Dan Dare, Pilot of the Future, Space Fleet Operations Manual

B1827

Into the grey world of National Socialist Britain came a colourful weekly comic paper, The Eagle, the first issue published on 14th April 1950. Every Wednesday a generation of children eagerly opened the latest edition of this comic weekly. Brainchild of parish vicar Marcus Morris, this new publication was ground breaking. Roughly half of the pages were printed in full colour at a time when most publications aimed at any audience were almost entirely printed in a single colour.

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NAME: Dan Dare, Pilot of the Future, Space Fleet Operations Manual
CLASSIFICATION: Book Reviews
FILE: R1827
DATE: 280513
AUTHOR: Rod Barzilay, illustrator Graham Bleathman
PUBLISHER: Haynes
BINDING: hard back
PAGES: 126
PRICE: £16.99
GENRE: Fiction
SUBJECT: comic books, sci-fi, eductation, Eagle, space, aliens, The Anastasia, Tempus Frangit, Nimbus, Interplanet Space Fleet craft
ISBN: 978-0-85733-286-8
IMAGE: B1827.jpg
BUYNOW: http://tinyurl.com/mrhu9qt
LINKS:
DESCRIPTION: The publisher produced an innovative series of heavily illustrated books, using the broad format followed by their world famous vehicle Owners’ Workshop Manuals. As the series developed, some manuals broke new ground because the subjects did not lend themselves to the practical engineering approach. This new manual is one of those special adaptations of the basic manual principles.

Into the grey world of National Socialist Britain came a colourful weekly comic paper, The Eagle, the first issue published on 14th April 1950. Every Wednesday a generation of children eagerly opened the latest edition of this comic weekly. Brainchild of parish vicar Marcus Morris, this new publication was ground breaking. Roughly half of the pages were printed in full colour at a time when most publications aimed at any audience were almost entirely printed in a single colour.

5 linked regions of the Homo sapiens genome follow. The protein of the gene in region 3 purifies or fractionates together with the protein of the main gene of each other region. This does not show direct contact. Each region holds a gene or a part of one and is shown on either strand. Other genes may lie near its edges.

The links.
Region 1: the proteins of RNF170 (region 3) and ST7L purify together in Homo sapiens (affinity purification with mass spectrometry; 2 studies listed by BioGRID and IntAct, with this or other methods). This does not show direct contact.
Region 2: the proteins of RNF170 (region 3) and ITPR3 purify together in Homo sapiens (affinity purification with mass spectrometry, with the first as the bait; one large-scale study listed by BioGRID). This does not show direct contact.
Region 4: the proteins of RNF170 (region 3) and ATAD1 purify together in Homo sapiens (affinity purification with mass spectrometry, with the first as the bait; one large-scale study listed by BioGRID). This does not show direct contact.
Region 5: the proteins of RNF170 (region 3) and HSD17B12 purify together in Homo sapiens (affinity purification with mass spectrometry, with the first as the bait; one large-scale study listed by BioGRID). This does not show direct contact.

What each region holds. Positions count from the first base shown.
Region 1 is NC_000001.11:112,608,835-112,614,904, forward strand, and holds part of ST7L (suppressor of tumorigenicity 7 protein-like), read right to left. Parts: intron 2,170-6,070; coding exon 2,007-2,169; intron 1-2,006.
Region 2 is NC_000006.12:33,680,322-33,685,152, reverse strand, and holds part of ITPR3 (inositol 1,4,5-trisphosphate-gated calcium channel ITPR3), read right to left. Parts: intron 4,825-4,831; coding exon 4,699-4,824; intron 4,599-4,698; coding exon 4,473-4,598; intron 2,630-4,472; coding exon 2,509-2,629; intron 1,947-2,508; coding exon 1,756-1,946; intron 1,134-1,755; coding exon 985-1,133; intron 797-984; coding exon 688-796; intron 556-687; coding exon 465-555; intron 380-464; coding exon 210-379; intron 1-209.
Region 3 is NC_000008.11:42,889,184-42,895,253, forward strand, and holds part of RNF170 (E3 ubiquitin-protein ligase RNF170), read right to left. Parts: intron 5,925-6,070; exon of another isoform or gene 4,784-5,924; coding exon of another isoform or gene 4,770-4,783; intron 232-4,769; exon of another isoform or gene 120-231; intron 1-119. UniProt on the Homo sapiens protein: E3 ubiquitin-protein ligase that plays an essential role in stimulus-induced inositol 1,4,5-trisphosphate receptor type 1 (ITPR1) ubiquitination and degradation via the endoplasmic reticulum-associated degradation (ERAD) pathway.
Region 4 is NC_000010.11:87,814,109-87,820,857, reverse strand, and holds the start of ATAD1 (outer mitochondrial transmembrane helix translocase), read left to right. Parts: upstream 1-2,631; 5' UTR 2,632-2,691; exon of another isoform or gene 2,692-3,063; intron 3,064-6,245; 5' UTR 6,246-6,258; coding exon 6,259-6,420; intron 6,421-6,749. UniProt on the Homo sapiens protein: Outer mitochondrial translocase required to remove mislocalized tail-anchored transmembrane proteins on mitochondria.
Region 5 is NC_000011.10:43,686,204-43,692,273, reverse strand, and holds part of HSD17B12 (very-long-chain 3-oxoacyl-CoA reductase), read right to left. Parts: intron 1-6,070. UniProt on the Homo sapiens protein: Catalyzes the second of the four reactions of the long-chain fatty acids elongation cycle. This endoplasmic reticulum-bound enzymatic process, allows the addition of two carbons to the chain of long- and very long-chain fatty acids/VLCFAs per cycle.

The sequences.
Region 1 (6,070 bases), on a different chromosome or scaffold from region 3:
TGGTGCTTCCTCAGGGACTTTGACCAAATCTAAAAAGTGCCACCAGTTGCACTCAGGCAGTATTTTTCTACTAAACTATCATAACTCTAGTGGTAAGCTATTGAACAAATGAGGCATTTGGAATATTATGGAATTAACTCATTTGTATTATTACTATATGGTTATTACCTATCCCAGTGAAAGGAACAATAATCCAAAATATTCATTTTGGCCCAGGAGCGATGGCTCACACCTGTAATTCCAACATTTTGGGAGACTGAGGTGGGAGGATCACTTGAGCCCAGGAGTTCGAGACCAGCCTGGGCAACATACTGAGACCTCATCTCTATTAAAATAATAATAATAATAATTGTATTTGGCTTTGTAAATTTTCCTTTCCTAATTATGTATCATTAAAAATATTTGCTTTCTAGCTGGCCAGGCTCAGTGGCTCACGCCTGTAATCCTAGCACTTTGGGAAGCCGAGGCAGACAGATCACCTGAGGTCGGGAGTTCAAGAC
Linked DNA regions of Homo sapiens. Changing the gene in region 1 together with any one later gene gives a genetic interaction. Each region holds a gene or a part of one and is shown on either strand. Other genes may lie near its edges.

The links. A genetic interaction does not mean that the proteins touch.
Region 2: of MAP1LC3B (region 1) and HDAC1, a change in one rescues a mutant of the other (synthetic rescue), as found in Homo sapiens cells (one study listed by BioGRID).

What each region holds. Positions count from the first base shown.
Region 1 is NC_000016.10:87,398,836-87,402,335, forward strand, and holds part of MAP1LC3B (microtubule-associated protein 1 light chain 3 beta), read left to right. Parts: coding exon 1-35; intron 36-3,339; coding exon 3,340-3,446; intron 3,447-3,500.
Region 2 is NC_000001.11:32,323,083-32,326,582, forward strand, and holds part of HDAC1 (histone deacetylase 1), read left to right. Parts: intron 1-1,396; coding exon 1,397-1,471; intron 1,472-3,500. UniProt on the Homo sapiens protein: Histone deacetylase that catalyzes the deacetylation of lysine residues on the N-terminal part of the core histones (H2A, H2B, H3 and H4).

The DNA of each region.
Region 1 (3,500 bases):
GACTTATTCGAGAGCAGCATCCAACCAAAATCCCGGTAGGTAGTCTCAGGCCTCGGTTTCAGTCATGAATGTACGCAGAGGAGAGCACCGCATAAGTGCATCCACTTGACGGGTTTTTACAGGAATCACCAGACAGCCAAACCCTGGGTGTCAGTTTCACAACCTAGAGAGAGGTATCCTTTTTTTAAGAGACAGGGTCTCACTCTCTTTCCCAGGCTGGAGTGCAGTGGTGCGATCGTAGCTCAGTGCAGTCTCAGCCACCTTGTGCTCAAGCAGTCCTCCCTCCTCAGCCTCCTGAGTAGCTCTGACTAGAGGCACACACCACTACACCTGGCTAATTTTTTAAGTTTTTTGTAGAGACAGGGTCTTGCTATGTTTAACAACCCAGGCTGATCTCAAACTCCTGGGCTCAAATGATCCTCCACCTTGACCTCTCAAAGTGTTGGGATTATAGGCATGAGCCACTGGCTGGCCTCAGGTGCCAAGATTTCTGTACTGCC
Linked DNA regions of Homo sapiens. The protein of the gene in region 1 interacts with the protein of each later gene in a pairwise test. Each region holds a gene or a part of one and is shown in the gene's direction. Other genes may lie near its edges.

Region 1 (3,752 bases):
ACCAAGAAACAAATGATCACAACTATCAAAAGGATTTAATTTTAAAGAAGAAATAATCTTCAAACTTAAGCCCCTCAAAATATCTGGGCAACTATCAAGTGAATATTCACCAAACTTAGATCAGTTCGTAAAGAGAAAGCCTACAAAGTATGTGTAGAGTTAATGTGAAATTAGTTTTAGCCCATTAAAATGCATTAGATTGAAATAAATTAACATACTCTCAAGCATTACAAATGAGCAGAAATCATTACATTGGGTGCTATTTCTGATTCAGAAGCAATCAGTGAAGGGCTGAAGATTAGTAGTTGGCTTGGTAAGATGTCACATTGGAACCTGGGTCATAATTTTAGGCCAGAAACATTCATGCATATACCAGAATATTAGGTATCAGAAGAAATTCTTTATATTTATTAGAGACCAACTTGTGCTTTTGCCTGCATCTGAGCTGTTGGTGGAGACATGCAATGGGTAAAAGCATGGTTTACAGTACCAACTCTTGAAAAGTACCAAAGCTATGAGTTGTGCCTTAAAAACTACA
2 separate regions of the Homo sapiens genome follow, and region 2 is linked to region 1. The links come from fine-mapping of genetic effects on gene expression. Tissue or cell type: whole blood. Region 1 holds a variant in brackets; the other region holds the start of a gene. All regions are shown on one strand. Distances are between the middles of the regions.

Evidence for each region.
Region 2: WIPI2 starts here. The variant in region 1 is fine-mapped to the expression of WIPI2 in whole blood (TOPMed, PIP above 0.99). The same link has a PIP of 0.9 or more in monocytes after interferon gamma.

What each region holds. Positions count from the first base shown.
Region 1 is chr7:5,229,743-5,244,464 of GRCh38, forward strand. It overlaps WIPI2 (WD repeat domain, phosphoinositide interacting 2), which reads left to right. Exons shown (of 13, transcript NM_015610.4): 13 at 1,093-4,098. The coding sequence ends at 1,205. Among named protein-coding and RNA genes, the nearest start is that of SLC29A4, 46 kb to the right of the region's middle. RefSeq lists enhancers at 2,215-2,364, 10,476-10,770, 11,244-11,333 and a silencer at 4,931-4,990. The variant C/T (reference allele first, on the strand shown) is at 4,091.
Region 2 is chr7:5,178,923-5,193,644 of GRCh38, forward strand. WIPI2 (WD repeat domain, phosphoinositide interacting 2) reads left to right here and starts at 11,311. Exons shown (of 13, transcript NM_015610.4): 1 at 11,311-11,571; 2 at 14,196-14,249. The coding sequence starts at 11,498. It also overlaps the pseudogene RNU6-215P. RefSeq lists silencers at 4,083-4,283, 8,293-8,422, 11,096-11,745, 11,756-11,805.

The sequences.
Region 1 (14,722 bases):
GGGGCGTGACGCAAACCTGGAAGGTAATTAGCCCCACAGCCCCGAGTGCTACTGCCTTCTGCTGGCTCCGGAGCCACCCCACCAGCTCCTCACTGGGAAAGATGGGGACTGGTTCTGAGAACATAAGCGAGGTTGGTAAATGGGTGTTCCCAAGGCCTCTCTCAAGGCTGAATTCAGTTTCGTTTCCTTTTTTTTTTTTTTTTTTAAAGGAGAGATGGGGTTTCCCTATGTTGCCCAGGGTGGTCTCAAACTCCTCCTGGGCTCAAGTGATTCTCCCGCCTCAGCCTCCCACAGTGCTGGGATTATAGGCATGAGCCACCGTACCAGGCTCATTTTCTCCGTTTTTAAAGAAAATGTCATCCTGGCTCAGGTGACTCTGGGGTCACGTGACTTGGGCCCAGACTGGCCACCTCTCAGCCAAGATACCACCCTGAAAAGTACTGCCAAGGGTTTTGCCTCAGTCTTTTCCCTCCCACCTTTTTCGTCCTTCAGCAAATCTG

As a children’s weekly comic, it was greatly enjoyed and set new standards of quality in the sharp detail of the illustrations. It followed the American comics in as much as it used a comic strip of illustrative frames with bubble language and was written in words that matched the primary age range it targeted. Where it differed, it did not devote its pages to “super heroes”, but concentrated on blending science reality, science probability and science fiction. It was in many ways an adult publication written for children and it was a social statement.

The lead story was Dan Dare, Pilot of the Future. Each issue also included a double page cut away drawing of a warship or some similar current engineering achievement. These drawings were very accurate, detailed, and in full colour.

The Dan Dare story series was imaginative, but was also grounded in recent and current reality. The story was set only 45 years into the future and Dan Dare wore a uniform modelled on the RAF uniform. As for other sci-fi writers, the creators of Dan Dare had to build a complete environment with aliens and technology. Little more than five years since the Germans had targeted London with ballistic missiles, the Dan Dare stories combined existing rocket shapes and technology with new technology concepts that were being considered for space travel. As the Eagle became established, hope was returning to Britain but the legacy of Atlee’s National Socialist Government was a continuation of rationing, large areas of major cities still bomb sites, and an overwhelming greyness that demonstrated just how rapidly a nation can be suppressed as social engineers attempt to distribute wealth so that everyone is poor. That made the basic Dan Dare scenario of a world in famine, looking out to space to find new worlds to populate.

This new Haynes Manual has reviewed all of the key elements of the Dan Dare environment. The aliens are interestingly humanoid. Dan Dare’s enduring enemies, the Mekon and the Treens were evolved from reptiles, but all of the other aliens are remarkably human in appearance. The space ships and weapons are created in fine detail, as were the colonies, buildings and space stations. The stories were all the more believable and many of the technologies described eventually became reality, some are becoming practical and others have yet to become reality.

The educational value of the Eagle cannot be underplayed. It helped to encourage children to read and to think in practical engineering terms, making this a natural subject for the Haynes Manual treatment. In many respects, the comic paper provided a more valuable encouragement for children to learn and imagine than the current electronic systems sold to a similar age range. Some of those who avidly read the Eagle were later to join the space industry and some became astronauts. As this manual shows, the Eagle and Dan Dare were views into British society and aspirations during the 1950s.

This book is fun and will interest many for many different reasons. The high quality of the illustration makes this particularly fascinating.

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